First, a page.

Wednesday, 12 December 2012

11th December – music making in Atbora

I have always played music and knew that it was the thing I would miss most in Sudan if I didn’t bring an instrument with me.  A friend in the UK kindly lent me an instrument ‘that didn’t matter’ in case of problems with climate, air cargo damage or any other problems in Sudan.  I brought some solo viola music with me because I thought it unlikely that I would find anyone to play with.  However, I also had a small hope that I might find people who could teach me Sudanese music.  Up until three weeks ago, this seemed to be a wish too far.  Then Jonathan, a fellow volunteer based in Atbara, told me about a local band he has joined.  Jonathan is a keen amateur jazz player.

Sudanese music is pentatonic-based and has an Arabic flavour, although it is definitely its own genre.  There is usually a solo singer, male or female.  The songs (like many folk songs around the world) are generally about unhappy love.  Sudanese bands tend to consist of an assortment of western instruments, usually rather battered and broken looking.  In the Atbara band there are saxophones, electric keyboards, electric guitars, accordions, violins, a flute, clarinet and several drums.  Now they have a viola too.  The band uses the sol fa system which is vaguely familiar for me, but worse for Jonathan who hasn’t experienced it before as it isn’t used in the US.
Only a few members of the band speak any English at all, but music is the most international language of all, so we get on fine without a common spoken language.  The players are local people including rickshaw drivers, a bus driver and a tea lady.  We have two singers, both excellent.  I frequently want to stop just to listen to them.  The male singer is a very dignified looking elderly man who wears prayer cap and jelabia (traditional white tunic).  He looks so incongruous in the middle of the band, who are mainly quite young.  The female singer is a young woman.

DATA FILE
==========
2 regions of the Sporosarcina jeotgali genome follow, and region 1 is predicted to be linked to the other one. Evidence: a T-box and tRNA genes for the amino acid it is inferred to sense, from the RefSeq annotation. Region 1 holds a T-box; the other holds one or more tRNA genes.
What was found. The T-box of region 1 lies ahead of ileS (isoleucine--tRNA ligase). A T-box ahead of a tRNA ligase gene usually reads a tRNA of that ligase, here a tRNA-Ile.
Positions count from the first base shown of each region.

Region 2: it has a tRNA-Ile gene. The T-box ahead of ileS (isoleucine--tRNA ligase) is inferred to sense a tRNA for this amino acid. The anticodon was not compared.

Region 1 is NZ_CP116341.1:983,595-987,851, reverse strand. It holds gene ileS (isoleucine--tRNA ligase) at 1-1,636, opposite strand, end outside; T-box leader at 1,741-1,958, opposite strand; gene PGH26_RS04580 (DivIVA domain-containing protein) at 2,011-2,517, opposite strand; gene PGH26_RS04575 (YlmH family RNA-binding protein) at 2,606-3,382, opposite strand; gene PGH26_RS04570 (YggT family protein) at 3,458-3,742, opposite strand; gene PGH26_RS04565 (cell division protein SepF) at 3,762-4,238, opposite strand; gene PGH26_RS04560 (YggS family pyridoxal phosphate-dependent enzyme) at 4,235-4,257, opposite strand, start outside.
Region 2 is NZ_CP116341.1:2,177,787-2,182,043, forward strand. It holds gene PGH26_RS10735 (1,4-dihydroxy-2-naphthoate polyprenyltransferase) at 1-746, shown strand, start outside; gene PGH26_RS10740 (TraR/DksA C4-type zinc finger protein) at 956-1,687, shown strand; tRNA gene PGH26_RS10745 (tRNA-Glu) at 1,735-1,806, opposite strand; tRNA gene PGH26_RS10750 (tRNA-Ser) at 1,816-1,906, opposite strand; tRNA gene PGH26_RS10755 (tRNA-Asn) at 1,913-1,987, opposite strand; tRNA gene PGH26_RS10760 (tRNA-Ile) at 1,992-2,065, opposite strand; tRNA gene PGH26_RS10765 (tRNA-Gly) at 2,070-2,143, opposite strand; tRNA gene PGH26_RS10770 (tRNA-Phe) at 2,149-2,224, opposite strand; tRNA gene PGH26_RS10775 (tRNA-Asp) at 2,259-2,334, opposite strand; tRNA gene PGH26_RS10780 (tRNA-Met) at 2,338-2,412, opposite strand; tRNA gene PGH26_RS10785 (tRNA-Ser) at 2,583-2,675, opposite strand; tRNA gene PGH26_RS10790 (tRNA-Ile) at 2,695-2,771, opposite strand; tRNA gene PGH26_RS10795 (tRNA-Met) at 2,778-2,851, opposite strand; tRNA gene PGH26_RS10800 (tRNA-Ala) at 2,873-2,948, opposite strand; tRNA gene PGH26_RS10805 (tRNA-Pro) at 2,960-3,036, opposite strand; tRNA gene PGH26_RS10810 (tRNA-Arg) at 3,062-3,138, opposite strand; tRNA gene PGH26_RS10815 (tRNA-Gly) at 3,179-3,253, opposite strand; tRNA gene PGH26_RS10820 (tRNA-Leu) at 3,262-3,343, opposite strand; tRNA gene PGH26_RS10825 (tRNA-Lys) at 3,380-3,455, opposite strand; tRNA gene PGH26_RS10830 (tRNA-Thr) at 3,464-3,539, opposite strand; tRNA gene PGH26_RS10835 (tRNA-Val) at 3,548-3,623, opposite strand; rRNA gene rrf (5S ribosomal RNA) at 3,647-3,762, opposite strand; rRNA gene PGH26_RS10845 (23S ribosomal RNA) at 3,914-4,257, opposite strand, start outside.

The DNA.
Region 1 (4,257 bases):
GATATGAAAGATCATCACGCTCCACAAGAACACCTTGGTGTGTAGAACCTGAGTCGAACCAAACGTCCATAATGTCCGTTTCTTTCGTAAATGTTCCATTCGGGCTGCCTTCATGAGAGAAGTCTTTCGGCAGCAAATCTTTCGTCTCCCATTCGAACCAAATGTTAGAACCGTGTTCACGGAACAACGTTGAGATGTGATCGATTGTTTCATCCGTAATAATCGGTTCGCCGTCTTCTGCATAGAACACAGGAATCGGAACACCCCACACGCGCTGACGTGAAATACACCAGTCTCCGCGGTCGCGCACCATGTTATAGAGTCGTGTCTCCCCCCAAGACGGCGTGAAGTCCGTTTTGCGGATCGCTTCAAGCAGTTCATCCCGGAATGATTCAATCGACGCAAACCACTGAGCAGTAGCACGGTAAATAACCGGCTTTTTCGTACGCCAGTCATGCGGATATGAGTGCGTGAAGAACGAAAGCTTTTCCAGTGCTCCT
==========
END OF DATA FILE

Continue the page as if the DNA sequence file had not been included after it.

We play by ear on the whole although the band leader (Ali) teaches them to use standard notation.  Playing by ear is easy for the rest of the band, who have grown up listening to Sudanese folk music, but very difficult for me as the music is still very foreign to me.  Sometimes Ali asks me to play something European for the band to improvise an accompaniment to.  Trial and error has shown me that British folk music works best.  The most successful so far has been the Foggy Foggy Dew.  They are all very good at improvising.
The band meets three times a week, although I am only able to attend twice a week.  Yesterday evening I arrived early and there were only a few other players there.  We started to play.  Then the band leader arrived.  He told me that we were going somewhere else ‘to a dance’.  We all packed up and got into Mohammed (a saxophonist)’s bus.  Some of the band sang and played the drums on our way.  When we arrived, we found a stage and many seats for an audience.  It turned out that the ‘dance’ was in fact a wedding celebration.  We were shown to a room where we sat and watched Tom and Jerry on TV for a while.  Then we went on stage. 

To my horror as a complete Sudanese-music-novice, everyone had a microphone right beside their instrument so there was no chance of sinking into anonymity when things got difficult.  I was very worried that I would let the band down badly.  In fact I managed to keep reasonably well in with the band and made no glaring mistakes, although plenty of minor ‘coverable’ ones. 
As I have seen on previous similar occasions when I was in the audience, the men sat on one side of the stage, the women on the other.  The men got up and came dancing towards our singer and stood swaying and clicking their fingers at him as he sang.  Later the women did the same. Towards the end, both men and women were on the floor together.  They seemed very happy with the band’s performance.

Afterwards, Mohammed gave me a bus ride all the way to my front door in Ed Damer.  He lives locally to me, so he does this regularly after rehearsals too.  It was particularly welcome on this occasion as it was so late, I was exhausted and I had an early start for work in the morning.

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